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Trump's First 100 Days: Here Is What The President-Elect Wants To Do

Trump's First 100 Days: Here Is What The President-Elect Wants To Do
President-elect Donald Trump meets supporters after his acceptance speech at the New York Hilton Midtown. Natalie Keyssar for NPR hide caption toggle caption Natalie Keyssar for NPR President-elect Donald Trump meets supporters after his acceptance speech at the New York Hilton Midtown. At the end of October, Donald Trump spoke in Gettysburg, Pa., and released a plan for his first 100 days in office. The plan (below) outlines three main areas of focus: cleaning up Washington, including by imposing term limits on Congress; protecting American workers; and restoring rule of law. On Wednesday, Senate Majority Leader Mitch McConnell mostly made nice with Trump but also shot down or expressed little enthusiasm in some of his plans. McConnell also threw some cold water on Trump's infrastructure plans, calling it not a top priority. "We look forward to working with him," McConnell said. What follows is my 100-day action plan to Make America Great Again. This is my pledge to you. Related:  2016 Election Aftermath

Liberalist|How to Make Sense of 2016 FOR a certain kind of liberal, 2016 stands as a rebuke. If you believe, as The Economist does, in open economies and open societies, where the free exchange of goods, capital, people and ideas is encouraged and where universal freedoms are protected from state abuse by the rule of law, then this has been a year of setbacks. Not just over Brexit and the election of Donald Trump, but also the tragedy of Syria, abandoned to its suffering, and widespread support—in Hungary, Poland and beyond—for “illiberal democracy”. As globalisation has become a slur, nationalism, and even authoritarianism, have flourished. In Turkey relief at the failure of a coup was overtaken by savage (and popular) reprisals. Faced with this litany, many liberals (of the free-market sort) have lost their nerve. Mill wheels In the past quarter-century liberalism has had it too easy. After so long in charge, liberals, of all people, should have seen the backlash coming. Liberals came up with a different answer.

WT|America now shunning news media after 2016 election Inaccuracies, melodrama, bias, outrage: Journalists showcased plenty during election night news coverage which proved to be intense — and endless. The phenomenon has taken a toll. The weary nation appears to be peeved at the press, and that includes Democrats and Republicans alike who are literally turning away. “As America deals with the fallout of the election, 27 percent of the country is actively trying to avoid the news. “Very few — 11 percent — say that reading or watching the news has put them in a good mood in recent days,” he adds, noting that 3 percent of the Democrats and 26 percent of Republicans agree. Which leaves America in a cranky state, at least for the time being. “My mother shared the story of a friend of hers, an elderly lady who lost her husband this year, who had been previously invited by extended family to share Thanksgiving with them in the Northeast. SEE ALSO: Christian florist, 71, takes appeal to Washington Supreme Court in gay marriage case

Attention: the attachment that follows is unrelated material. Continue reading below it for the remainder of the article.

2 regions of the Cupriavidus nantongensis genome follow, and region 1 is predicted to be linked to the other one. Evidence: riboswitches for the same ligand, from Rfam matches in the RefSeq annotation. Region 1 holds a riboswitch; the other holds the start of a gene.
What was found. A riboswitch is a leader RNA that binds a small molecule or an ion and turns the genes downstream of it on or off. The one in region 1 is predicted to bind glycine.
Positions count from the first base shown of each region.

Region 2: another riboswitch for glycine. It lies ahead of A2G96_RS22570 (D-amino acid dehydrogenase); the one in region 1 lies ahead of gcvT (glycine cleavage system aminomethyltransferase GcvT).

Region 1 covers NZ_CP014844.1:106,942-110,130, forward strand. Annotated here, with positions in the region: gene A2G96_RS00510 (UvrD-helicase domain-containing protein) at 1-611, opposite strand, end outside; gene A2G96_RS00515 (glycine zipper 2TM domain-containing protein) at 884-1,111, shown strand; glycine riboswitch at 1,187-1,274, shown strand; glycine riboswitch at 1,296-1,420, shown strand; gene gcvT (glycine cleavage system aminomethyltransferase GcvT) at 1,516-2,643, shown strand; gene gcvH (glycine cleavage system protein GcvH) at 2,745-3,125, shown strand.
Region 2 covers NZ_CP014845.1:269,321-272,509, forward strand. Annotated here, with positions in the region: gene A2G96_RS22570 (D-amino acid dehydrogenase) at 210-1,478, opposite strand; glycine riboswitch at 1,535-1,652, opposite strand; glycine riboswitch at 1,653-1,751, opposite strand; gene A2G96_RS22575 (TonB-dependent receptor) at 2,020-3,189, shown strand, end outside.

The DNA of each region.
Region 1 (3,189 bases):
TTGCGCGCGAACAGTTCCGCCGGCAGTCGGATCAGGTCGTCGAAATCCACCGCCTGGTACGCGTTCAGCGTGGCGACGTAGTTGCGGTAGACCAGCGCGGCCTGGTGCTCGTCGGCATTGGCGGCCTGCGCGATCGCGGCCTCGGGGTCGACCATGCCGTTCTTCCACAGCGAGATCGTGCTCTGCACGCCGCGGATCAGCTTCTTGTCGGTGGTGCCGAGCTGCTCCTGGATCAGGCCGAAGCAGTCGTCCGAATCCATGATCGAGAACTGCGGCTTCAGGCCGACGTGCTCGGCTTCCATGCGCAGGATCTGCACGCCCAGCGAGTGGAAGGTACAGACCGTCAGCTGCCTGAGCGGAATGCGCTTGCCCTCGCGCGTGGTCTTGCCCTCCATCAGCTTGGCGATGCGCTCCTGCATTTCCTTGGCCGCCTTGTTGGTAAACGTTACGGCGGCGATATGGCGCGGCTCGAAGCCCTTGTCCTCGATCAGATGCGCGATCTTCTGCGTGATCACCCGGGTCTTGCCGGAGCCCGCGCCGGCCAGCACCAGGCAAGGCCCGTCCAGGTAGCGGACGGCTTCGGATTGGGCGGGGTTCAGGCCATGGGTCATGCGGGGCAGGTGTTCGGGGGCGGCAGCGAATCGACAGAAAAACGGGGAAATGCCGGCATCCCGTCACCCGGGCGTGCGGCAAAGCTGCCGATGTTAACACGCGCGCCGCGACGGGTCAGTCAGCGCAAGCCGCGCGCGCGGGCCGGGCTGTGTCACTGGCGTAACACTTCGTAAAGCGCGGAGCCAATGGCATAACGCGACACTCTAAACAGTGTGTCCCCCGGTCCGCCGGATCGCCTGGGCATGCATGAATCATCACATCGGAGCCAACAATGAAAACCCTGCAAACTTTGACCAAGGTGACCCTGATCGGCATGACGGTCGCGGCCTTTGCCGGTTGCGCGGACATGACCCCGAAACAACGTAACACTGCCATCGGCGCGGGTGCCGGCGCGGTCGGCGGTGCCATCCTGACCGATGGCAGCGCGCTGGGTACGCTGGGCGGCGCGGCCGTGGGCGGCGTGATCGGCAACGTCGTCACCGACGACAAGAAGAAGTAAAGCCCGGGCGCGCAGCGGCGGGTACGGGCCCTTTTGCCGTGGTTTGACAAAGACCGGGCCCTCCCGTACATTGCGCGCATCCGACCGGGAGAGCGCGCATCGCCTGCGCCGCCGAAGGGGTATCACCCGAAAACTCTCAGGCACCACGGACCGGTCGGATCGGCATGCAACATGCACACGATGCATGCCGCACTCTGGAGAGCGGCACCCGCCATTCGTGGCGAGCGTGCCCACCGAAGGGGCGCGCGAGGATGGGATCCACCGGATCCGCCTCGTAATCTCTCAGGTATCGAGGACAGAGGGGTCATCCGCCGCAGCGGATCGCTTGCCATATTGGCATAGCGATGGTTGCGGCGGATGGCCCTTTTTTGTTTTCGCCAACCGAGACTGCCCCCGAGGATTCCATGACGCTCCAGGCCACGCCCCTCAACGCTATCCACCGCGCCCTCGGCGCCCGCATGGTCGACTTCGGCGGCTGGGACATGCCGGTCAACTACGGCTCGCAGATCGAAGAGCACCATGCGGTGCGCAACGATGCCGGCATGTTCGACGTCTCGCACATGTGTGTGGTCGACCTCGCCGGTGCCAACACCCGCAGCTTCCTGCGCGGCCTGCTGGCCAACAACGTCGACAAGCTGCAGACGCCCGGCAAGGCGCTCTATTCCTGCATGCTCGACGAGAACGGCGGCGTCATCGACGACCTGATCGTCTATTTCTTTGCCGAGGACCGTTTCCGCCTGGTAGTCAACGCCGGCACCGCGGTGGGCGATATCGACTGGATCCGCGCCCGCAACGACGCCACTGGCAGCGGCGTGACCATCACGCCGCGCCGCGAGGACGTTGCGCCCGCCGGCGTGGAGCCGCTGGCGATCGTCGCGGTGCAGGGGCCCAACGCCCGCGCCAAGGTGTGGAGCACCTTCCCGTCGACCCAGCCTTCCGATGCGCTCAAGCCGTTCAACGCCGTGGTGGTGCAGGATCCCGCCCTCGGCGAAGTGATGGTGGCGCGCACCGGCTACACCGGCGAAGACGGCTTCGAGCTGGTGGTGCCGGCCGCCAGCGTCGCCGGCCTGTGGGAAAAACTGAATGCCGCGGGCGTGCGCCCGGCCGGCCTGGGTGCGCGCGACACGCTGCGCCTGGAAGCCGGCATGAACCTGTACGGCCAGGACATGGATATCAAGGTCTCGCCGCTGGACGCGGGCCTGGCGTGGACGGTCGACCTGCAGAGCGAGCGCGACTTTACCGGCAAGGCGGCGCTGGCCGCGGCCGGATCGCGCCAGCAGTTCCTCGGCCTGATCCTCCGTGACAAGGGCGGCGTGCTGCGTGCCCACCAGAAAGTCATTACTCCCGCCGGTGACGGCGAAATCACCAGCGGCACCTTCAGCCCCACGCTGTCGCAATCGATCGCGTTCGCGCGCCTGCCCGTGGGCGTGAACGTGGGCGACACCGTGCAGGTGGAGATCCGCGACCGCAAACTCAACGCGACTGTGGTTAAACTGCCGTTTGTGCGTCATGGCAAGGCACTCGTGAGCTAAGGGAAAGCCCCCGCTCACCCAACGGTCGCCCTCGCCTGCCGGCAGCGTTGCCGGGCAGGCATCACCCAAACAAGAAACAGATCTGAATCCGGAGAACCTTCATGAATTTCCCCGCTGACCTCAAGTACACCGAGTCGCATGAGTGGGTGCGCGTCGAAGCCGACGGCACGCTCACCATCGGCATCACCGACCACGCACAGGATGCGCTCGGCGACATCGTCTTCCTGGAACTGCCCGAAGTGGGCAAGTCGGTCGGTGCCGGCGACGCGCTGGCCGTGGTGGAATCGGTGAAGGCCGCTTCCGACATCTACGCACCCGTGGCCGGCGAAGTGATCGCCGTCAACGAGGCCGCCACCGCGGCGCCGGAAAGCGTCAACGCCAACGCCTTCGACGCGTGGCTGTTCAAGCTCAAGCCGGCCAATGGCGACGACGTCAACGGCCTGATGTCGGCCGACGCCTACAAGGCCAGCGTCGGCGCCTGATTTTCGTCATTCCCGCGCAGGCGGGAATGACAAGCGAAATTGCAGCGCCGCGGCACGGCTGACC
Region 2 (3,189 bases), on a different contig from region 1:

CNN|Hate crimes, racist graffiti after election; Trump says 'stop it' "They've been everywhere -- in schools, in places of business like Walmart, on the street," SPLC President Richard Cohen said. Critics accused Trump of fostering xenophobia and Islamophobia during the divisive presidential campaign. Recent days have witnessed ugly episodes of racist or anti-Semitic, pro-Trump graffiti along with threats or attacks against Muslims. The President-elect said he was "so saddened" to hear about vitriol hurled by some of his supporters against minorities. "If it helps, I will say this, and I will say right to the cameras: Stop it," Trump told CBS' "60 Minutes." Not all incidents are spurred by Trump supporters. The election-related incidents follow a year of heightened attacks against Muslim Americans. Overall, reported hate crimes spiked 6%, but the number could be higher because many incidents go unreported, Lynch said. Here's what some Americans are dealing with across the country: Mosques get letters calling for genocide 'Go home' scrawled on car New York Gov.

Violence flares in Washington during Trump inauguration By Jonathan Landay and Scott Malone WASHINGTON (Reuters) - America's political divisions turned violent on Washington's streets during U.S. President Donald Trump's inauguration on Friday, as black-clad anti-establishment activists set fires and clashed with police, while Trump supporters cheered the new chief executive. Hundreds of protesters with varying agendas marched through downtown, and some groups clashed with police, throwing rocks and bottles, which police responded to with tear gas and concussion grenades. At one flash point, a protester hurled an object through the passenger window of a police van, which sped away in reverse as demonstrators cheered. Multiple vehicles were set on fire, including a black limousine and a television truck. Police said at least 217 people were arrested and six officers were injured in scuffles with activists. Trump supporter Ryan Shiring, 21, stood nervously with a group of friends near a pile of smoldering trash cans. The U.S.